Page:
Bats versus wind turbines

18 hours ago

Wind turbines are responsible for the death of numerous bats. In a recent study, scientists determined the origin of these animals: they do not only come from local areas but many had been already on a long ...

User comments : 10

Adjust slider to filter visible comments by rank

Display comments: newest first

LostPug
3 / 5 (4) Sep 08, 2012
too many people, not enough fish.
ValeriaT
5 / 5 (2) Sep 08, 2012
It's not so simple - the world population did rise from 5.3 billions in 1990 to 7 billions at 2012, but the atlantic tuna stocks dropped by 85 percent.
cdt
5 / 5 (2) Sep 09, 2012
Excessive greed without any controls just doesn't lend itself to sustainability. Sometimes we find out early enough to keep the greed in check, and sometimes we don't.
VendicarD
3.5 / 5 (4) Sep 09, 2012
Clearly this is proof that all of the worlds water must be sold to a small number of global corporations so that they may be patrolled by corporate gun ships and it's content sold to the highest bidder.

210
1 / 5 (1) Sep 09, 2012
Clearly this is proof that all of the worlds water must be sold to a small number of global corporations so that they may be patrolled by corporate gun ships and it's content sold to the highest bidder.


Vendi - where is the Smiley Face after your post...so we all know you are kidding and not crazy...and NO...you are not Crazy....you cant be...YOU don't come to any of the meetings any more!

word-to-ya-muthas!
Irukanji
3 / 5 (2) Sep 09, 2012
Considering there is more canned tuna than alive tuna, I think banning the production of canned tuna for 10 years would be a step in the right direction.
alfie_null
5 / 5 (1) Sep 09, 2012
At those prices, it's hard to imagine success with regulation. Enforcement can never be 100 percent effective. And the price will continue to increase, nonlinearly, as tuna becomes more rare.

For researchers developing techniques to grow cloned meat: this might be an attractive target. Ditto for anyone trying to figure out a way to farm tuna, as unlikely as that sounds.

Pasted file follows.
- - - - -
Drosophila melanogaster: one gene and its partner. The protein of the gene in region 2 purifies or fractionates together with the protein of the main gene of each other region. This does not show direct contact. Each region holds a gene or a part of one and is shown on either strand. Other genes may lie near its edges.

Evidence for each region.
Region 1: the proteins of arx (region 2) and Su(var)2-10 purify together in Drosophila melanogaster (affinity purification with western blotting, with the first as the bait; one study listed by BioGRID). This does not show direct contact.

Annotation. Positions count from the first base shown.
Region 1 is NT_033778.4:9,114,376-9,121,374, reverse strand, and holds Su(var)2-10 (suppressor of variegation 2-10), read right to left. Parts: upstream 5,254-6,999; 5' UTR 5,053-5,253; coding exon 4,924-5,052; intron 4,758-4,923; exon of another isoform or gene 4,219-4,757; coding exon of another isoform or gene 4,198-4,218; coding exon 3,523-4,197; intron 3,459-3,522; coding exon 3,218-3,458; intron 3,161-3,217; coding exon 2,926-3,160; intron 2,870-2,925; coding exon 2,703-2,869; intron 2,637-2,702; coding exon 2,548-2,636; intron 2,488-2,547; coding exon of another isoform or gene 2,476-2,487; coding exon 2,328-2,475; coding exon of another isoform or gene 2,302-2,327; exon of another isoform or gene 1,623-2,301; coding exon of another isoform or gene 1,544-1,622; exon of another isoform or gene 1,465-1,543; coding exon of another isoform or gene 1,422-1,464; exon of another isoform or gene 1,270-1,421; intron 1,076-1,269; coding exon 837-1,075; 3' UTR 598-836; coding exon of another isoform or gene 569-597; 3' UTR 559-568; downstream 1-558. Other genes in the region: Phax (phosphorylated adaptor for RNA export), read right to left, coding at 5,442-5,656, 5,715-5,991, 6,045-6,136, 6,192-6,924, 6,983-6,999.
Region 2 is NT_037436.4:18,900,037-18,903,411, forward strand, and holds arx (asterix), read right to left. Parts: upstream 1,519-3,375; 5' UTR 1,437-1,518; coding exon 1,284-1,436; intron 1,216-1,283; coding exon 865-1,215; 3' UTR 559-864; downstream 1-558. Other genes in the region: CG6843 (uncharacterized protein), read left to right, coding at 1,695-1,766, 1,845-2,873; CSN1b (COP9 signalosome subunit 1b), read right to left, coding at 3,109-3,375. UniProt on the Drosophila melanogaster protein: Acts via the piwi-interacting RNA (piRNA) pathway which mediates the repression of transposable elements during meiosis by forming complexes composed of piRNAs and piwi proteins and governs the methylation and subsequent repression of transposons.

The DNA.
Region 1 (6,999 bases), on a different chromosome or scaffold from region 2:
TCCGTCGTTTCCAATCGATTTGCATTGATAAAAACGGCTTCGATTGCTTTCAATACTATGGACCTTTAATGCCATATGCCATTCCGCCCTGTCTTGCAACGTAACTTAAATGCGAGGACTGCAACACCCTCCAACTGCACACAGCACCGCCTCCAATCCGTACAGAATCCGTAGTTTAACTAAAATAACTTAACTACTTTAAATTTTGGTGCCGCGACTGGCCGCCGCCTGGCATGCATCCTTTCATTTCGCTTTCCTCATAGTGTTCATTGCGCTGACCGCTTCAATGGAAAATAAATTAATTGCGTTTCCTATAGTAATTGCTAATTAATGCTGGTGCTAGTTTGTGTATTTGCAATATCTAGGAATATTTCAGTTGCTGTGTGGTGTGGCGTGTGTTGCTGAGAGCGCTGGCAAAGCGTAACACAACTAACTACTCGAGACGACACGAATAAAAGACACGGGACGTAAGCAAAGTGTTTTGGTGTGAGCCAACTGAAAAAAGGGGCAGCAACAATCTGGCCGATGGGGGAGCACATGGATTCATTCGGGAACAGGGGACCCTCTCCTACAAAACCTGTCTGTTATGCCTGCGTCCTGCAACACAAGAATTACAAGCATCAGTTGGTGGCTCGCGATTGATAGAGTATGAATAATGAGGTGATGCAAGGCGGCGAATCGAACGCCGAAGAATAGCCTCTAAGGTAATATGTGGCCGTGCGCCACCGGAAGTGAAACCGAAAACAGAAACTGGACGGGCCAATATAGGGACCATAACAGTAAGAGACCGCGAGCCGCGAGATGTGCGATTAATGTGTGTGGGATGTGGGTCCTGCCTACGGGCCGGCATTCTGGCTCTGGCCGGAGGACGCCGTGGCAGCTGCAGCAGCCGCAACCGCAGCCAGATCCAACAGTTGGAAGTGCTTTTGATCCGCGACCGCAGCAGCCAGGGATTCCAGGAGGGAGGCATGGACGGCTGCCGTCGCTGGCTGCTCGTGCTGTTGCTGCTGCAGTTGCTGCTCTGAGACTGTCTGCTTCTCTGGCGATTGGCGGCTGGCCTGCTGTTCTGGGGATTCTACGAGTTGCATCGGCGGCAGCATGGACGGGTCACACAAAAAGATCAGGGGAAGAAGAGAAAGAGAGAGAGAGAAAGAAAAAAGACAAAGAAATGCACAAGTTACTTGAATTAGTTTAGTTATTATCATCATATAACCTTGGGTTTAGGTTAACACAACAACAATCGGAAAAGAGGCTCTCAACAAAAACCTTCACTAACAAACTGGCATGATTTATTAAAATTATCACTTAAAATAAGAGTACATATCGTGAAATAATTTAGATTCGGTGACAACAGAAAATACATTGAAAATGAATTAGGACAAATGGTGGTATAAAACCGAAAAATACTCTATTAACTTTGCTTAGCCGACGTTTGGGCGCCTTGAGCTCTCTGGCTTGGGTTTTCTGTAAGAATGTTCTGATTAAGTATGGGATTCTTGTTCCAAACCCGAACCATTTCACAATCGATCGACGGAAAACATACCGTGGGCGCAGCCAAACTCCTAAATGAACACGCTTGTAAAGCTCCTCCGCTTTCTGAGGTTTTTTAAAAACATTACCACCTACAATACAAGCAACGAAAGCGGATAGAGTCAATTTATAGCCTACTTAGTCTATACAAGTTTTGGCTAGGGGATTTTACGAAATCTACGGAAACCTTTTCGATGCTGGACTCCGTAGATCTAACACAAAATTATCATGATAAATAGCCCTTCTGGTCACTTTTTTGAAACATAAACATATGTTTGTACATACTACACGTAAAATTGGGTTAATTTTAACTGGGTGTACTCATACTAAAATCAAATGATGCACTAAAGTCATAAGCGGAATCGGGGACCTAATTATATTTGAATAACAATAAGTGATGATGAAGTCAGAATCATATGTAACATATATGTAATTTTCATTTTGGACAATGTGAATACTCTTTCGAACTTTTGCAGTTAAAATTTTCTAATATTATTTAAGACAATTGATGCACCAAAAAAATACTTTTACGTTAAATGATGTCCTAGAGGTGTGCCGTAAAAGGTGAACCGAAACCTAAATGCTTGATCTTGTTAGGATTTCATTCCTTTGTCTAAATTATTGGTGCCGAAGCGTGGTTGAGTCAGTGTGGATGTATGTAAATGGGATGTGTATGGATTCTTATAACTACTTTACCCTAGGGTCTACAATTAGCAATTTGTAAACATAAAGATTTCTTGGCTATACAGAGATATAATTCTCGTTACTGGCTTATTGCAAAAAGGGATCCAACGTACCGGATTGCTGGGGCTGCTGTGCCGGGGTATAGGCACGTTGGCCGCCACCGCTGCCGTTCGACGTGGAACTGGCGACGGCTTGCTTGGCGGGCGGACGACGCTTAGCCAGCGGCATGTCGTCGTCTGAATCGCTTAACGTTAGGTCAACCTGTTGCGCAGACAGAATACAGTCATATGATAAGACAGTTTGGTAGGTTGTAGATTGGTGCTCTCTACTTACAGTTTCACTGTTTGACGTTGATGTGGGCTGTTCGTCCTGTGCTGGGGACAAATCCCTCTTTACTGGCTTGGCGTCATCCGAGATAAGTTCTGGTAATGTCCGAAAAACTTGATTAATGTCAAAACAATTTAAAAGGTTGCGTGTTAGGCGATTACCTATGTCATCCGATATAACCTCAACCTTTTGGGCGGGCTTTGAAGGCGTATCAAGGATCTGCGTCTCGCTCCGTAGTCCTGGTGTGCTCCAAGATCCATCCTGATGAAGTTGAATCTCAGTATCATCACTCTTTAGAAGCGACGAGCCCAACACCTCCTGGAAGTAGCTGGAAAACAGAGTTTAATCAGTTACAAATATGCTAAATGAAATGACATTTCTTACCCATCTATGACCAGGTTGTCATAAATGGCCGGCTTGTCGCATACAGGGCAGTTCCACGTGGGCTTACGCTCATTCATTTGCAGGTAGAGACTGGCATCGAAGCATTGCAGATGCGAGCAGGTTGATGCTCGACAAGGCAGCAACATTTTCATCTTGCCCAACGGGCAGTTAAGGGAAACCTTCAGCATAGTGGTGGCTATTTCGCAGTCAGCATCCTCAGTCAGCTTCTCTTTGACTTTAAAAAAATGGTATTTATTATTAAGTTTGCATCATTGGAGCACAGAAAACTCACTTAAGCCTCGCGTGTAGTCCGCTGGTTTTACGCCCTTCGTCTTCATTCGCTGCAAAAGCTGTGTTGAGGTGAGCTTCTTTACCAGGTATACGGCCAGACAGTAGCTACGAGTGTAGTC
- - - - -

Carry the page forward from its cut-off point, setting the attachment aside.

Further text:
CapitalismPrevails
2.3 / 5 (3) Sep 09, 2012
Clearly this is proof that all of the worlds water must be sold to a small number of global corporations so that they may be patrolled by corporate gun ships and it's content sold to the highest bidder.

I'm picking up your sarcasm VD but why not privatize the oceans in some way? Why not change it from public territory to private territory? Has that been ever tried? Nope, private property just gets incrementally public over time and therefor the original owners feel less accountable to it, and why should they? If the oceans were privatized, necessity would be the mother of invention. Owners would want a consistent annual crop to harvest. They would probably develop fish farms.
210
1 / 5 (1) Sep 09, 2012
At those prices, it's hard to imagine success with regulation. Enforcement can never be 100 percent effective. And the price will continue to increase, nonlinearly, as tuna becomes more rare.

For researchers developing techniques to grow cloned meat: this might be an attractive target. Ditto for anyone trying to figure out a way to farm tuna, as unlikely as that sounds.

Perhaps...land based farming tanks....easily policed, using uncommitted land...even deserts....bury the tanks in the ground, to help protect them from accidents cover them with proper filtering based on fish species, etc, etc, etc and recycle/use all waste products.....hummm, just a thought...I like your idea.

word-to-ya-muthas
baudrunner
not rated yet Sep 09, 2012
Australians farm tuna in their southern ocean. Actually, they herd juvenile fish into huge pens and then feed them until they grow to marketable size. So, they are still taking bounty from the sea, and the ethics are questionable.

The days of the 4,000 pound North Atlantic Bluefin tuna are gone. The largest tuna now fished in the Atlantic are around 800 pounders. The Yellowfin tuna is practically extinct in the Atlantic.

It should be noted that most species of tuna, and most of the tunny family, can be considered to be warm-blooded, as they have an internal temperature regulating mechanism, unlike most other common fishes.